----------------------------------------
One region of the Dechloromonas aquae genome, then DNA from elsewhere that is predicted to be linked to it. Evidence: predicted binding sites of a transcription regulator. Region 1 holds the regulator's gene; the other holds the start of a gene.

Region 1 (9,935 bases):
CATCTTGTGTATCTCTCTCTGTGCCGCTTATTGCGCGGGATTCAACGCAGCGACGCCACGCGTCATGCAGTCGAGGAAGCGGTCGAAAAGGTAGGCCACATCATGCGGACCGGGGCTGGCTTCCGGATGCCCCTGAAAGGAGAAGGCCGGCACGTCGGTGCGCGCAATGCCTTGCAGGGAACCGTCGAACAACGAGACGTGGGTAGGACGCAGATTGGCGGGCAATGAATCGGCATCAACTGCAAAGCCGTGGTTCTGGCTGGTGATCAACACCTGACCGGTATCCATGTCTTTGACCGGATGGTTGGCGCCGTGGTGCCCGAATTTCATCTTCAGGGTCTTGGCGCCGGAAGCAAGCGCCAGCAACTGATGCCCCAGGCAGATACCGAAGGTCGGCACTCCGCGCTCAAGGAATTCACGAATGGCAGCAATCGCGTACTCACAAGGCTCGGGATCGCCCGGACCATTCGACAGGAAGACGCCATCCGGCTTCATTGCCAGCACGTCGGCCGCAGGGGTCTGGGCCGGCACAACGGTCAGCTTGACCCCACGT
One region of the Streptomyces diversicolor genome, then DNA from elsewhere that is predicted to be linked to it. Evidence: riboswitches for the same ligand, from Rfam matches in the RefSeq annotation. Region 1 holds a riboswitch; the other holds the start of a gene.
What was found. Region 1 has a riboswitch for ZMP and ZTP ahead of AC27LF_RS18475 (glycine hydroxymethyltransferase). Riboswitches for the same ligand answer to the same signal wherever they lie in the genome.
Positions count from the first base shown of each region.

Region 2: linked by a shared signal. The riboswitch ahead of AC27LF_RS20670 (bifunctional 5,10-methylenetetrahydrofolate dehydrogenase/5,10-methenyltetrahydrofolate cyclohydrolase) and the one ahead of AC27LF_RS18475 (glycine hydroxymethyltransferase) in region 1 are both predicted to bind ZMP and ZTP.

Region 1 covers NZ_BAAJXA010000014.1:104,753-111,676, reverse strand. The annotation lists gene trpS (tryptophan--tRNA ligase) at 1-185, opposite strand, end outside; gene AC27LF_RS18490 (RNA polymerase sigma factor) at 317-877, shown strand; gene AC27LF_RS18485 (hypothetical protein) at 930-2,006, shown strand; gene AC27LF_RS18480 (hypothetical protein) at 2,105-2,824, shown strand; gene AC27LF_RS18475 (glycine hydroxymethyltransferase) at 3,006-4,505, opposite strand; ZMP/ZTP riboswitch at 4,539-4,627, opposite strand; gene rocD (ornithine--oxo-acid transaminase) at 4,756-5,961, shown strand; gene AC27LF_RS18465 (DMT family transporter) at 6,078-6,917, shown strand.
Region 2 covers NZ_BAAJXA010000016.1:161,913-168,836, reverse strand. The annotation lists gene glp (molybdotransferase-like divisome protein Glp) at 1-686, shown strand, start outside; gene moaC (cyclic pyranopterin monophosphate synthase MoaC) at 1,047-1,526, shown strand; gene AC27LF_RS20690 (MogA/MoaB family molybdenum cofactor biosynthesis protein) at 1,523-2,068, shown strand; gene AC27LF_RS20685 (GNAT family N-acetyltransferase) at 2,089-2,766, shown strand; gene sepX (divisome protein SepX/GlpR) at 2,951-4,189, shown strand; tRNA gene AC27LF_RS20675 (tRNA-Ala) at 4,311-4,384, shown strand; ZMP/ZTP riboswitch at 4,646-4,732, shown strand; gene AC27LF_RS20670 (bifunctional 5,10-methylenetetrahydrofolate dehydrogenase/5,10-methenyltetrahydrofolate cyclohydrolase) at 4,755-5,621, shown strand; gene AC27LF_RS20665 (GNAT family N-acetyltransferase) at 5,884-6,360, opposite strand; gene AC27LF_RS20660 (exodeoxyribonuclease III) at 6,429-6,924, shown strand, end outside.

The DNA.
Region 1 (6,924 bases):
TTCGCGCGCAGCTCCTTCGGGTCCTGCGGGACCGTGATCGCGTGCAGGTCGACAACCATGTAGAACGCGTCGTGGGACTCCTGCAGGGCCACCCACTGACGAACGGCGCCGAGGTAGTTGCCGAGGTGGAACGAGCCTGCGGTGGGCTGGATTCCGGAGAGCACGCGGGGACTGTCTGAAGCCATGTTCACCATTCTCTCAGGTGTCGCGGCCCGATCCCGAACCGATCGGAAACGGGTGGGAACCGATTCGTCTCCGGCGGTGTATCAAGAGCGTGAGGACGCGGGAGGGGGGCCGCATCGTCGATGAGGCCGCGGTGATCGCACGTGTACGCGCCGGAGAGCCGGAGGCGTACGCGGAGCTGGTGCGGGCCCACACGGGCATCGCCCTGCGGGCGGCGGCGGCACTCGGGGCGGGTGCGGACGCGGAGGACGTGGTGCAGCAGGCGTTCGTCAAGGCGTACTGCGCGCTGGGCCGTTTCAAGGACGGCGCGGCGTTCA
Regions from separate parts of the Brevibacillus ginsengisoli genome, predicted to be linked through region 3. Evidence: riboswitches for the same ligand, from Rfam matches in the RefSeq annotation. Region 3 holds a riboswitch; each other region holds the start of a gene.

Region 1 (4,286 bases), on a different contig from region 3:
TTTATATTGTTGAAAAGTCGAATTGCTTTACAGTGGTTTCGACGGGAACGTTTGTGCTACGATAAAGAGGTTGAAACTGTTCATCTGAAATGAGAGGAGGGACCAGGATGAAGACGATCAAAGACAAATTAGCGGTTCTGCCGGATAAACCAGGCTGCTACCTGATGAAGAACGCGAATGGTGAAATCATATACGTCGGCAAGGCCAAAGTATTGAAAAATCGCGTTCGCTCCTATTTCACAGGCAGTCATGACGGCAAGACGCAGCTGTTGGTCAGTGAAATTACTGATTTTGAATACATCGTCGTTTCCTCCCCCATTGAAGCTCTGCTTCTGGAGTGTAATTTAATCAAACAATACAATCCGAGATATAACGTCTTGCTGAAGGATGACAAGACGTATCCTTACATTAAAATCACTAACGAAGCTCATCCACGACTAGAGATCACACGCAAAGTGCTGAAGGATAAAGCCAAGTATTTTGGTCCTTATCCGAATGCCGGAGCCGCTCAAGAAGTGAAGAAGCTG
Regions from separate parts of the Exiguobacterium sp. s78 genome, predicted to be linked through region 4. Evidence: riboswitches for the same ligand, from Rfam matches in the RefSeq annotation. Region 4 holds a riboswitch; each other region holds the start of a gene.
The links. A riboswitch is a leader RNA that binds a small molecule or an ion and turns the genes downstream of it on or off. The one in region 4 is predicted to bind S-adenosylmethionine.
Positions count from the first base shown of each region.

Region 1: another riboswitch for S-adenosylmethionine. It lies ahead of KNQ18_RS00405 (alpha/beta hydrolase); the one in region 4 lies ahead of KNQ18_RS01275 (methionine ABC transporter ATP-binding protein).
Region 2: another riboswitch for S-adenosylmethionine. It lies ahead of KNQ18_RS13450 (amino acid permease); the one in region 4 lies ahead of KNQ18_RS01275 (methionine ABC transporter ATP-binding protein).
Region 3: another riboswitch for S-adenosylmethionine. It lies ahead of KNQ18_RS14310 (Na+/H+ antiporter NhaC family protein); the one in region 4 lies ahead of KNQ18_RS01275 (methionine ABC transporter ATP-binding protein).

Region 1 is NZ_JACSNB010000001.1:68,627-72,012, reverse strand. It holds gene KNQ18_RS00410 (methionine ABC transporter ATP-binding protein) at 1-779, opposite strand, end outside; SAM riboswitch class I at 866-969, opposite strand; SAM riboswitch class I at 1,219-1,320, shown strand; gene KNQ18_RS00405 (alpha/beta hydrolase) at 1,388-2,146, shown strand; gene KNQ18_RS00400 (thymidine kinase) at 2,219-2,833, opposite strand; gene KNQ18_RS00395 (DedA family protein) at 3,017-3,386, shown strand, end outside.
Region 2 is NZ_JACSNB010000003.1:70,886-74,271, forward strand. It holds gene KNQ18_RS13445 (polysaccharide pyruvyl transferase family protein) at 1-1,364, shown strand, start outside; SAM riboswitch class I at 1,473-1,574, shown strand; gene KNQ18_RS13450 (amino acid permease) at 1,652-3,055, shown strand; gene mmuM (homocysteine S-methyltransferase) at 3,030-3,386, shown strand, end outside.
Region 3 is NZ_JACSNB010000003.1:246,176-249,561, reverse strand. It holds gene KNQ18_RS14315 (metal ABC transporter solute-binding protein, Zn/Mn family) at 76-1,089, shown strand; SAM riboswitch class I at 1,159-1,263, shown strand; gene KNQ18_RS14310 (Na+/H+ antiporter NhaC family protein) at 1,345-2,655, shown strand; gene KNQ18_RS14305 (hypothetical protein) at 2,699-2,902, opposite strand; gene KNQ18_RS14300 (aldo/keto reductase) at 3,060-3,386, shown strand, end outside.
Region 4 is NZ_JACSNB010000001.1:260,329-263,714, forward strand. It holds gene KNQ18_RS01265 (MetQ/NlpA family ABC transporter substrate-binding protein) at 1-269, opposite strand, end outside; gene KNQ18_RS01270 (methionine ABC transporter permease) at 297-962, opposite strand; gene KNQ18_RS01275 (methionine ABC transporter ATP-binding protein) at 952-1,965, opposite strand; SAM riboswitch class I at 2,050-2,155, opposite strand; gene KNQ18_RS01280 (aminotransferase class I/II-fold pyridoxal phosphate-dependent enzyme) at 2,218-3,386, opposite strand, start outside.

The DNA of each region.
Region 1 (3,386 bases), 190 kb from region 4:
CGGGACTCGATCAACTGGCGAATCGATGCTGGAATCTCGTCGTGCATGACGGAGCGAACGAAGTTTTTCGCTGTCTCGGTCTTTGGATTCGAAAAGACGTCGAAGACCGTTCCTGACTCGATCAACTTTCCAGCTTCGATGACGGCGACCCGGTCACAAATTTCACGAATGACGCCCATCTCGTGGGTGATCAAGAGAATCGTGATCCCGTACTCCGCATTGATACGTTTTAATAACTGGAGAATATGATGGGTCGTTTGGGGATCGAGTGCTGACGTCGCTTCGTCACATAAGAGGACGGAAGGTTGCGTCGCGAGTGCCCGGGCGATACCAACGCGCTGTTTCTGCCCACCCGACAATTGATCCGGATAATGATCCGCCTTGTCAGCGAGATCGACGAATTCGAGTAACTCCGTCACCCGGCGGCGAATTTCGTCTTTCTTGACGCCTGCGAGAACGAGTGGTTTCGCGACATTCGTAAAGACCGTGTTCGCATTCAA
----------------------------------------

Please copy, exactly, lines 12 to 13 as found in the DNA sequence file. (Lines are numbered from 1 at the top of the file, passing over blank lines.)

TTCGCGCGCAGCTCCTTCGGGTCCTGCGGGACCGTGATCGCGTGCAGGTCGACAACCATGTAGAACGCGTCGTGGGACTCCTGCAGGGCCACCCACTGACGAACGGCGCCGAGGTAGTTGCCGAGGTGGAACGAGCCTGCGGTGGGCTGGATTCCGGAGAGCACGCGGGGACTGTCTGAAGCCATGTTCACCATTCTCTCAGGTGTCGCGGCCCGATCCCGAACCGATCGGAAACGGGTGGGAACCGATTCGTCTCCGGCGGTGTATCAAGAGCGTGAGGACGCGGGAGGGGGGCCGCATCGTCGATGAGGCCGCGGTGATCGCACGTGTACGCGCCGGAGAGCCGGAGGCGTACGCGGAGCTGGTGCGGGCCCACACGGGCATCGCCCTGCGGGCGGCGGCGGCACTCGGGGCGGGTGCGGACGCGGAGGACGTGGTGCAGCAGGCGTTCGTCAAGGCGTACTGCGCGCTGGGCCGTTTCAAGGACGGCGCGGCGTTCA
Regions from separate parts of the Brevibacillus ginsengisoli genome, predicted to be linked through region 3. Evidence: riboswitches for the same ligand, from Rfam matches in the RefSeq annotation. Region 3 holds a riboswitch; each other region holds the start of a gene.